Girls, Performance, and Activism offers artists, activists, educators, and scholars a comprehensive analysis, celebration, and critique of the ways in which teenage girls create and perform activist theater. Girls, particularly Black and Latinx teenagers, are using the tools of performance to share their stories, devise new ones, and use the stage to advocate for social change. Interweaving interviews, poetic text, drama, and theory, this book provides readers with a comprehensive understanding of how and why this field erupted and the ways in which girls are using performance to transform themselves and enact change in their communities. As a white woman who has collaboratively created theater with hundreds of girls of color over the past 20 years, Dana Edell offers strategies for engaging with girls across difference through an intersectional lens in order to acknowledge the ways in which race, gender, age, class, ability, and sexuality influence girls’ experiences and relationships with adult collaborators as they work to create meaningful, impactful, and often personal activist performances. This is the go-to handbook for teachers, theater directors, and performance makers who want to create politically engaged work with teenage girls.
This book represents the proceedings from the third annual conference on the Global Status of Women and Girls held at Christopher Newport University in March 2018, sponsored by the College of Arts and Humanities. The theme for the interdisciplinary conference was Women, Social Change, and Activism: Then and Now.
This book reviews the policies and actions taken by Chinese Government, international organizations and NGOs in the past two decades, and aims to reflect and share the experiences and lessons regarding the promotion of girls' education, gender equality in media, and sexuality health education and services for youth with the international community.China's experience in the field of women and girls' education and development has not been adequately summarized and shared. To fill the gap and celebrate the 20th anniversary of the 4th World Conference on Women, this book seeks to systematically summarize and disseminate the strategies and good practices regarding women and girls' education and development in China, so as to present national experiences which can be shared by the international community in the promotion of rural women's empowerment and gender equality.The features related to this book are as follows: adoption of gender and development perspective; integration of macro development context and typical case studies; reflection from multidisciplinary approaches; contribution to international concerns and dialogue; and co-authored by a powerful team of local and international experts. It is the first occasion on which a powerful team of Chinese and international authoritative experts and scholars in gender study have gathered to systematically summarize and disseminate China's experience in rural women's and girls' education and development.This book is published in association with UNESCO International Research and Training Centre for Rural Education.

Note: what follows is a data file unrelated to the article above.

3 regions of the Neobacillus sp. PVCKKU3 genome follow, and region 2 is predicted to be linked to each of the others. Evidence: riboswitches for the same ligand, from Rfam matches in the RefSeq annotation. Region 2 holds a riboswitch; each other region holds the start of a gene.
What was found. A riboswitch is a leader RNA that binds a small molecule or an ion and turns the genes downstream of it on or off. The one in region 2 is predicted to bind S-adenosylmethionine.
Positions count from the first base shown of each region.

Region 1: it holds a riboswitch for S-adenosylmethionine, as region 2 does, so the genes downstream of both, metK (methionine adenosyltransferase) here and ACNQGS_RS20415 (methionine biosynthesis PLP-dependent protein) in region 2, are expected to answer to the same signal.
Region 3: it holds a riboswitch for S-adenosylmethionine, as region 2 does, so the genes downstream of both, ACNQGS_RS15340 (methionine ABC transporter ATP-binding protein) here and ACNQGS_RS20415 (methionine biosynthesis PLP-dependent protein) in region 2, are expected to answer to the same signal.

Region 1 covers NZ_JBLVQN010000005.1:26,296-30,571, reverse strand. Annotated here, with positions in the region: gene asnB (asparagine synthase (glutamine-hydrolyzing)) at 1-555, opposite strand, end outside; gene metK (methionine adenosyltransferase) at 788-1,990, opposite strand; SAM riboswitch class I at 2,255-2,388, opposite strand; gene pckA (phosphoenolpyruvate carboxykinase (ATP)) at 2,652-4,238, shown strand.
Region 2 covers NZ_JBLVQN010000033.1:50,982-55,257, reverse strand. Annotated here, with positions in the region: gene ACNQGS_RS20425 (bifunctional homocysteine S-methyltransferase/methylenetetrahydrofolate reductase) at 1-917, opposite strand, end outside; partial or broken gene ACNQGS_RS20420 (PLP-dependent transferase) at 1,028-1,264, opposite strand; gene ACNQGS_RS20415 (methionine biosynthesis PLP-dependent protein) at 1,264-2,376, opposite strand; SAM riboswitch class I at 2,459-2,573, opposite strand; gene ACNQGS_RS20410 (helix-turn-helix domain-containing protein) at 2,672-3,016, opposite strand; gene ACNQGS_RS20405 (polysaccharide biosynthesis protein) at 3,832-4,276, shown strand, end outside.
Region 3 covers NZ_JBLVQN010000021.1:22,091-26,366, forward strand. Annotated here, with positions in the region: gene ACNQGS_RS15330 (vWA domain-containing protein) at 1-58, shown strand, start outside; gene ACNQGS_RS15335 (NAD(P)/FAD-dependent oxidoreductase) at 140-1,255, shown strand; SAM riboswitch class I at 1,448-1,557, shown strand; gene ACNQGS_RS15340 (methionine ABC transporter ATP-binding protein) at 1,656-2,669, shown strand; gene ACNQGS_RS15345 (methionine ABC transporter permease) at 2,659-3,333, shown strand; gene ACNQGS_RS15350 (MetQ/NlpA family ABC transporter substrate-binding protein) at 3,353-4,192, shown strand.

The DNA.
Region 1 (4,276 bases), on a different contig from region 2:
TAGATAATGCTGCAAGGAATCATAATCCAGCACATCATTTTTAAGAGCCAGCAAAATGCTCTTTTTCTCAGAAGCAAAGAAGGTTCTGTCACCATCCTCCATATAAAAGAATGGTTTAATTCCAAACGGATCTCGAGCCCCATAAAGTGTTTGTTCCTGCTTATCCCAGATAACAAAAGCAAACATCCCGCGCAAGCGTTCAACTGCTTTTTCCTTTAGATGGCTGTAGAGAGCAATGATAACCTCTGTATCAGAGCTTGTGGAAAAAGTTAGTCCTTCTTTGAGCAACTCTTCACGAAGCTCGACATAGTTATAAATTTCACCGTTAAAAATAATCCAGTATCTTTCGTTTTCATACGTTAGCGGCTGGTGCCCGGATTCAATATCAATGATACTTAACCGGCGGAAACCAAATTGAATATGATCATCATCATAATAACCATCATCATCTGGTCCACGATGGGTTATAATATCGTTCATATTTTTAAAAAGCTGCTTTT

Much has been written about the Los Angeles riots of 1992, which brought out deep racial tensions throughout the city, exposed by media images of police brutality. This book sheds light on another facet of the events, the birth of a dynamic grassroots activist and community organizing movement that has been little noticed by academics or even by the press. It also focuses on the theatrical production of Twilight: Los Angeles 1992, a performance created by Anna Deavere Smith. Performance and Activism analyzes a rich, eclectic, and ongoing ensemble of local activist struggles in the context of the history and political economy of Los Angeles. Building on the important critical urban studies work of Mike Davis and Edward Soja, it also draws on Dwight Conquergood's writings on performance ethnography to theorize the political work of grassroots formations such as alternative/underground media collectives, gang truce parties/picnics, and women-organized prisoner support and court watch groups, such as Mothers Reclaiming Our Children. The book focuses on these events through the inter-disciplinary approach of performance studies, highlighting 'performance-conscious activisms' that help bridge the enormous class, race, and gender divides of our society.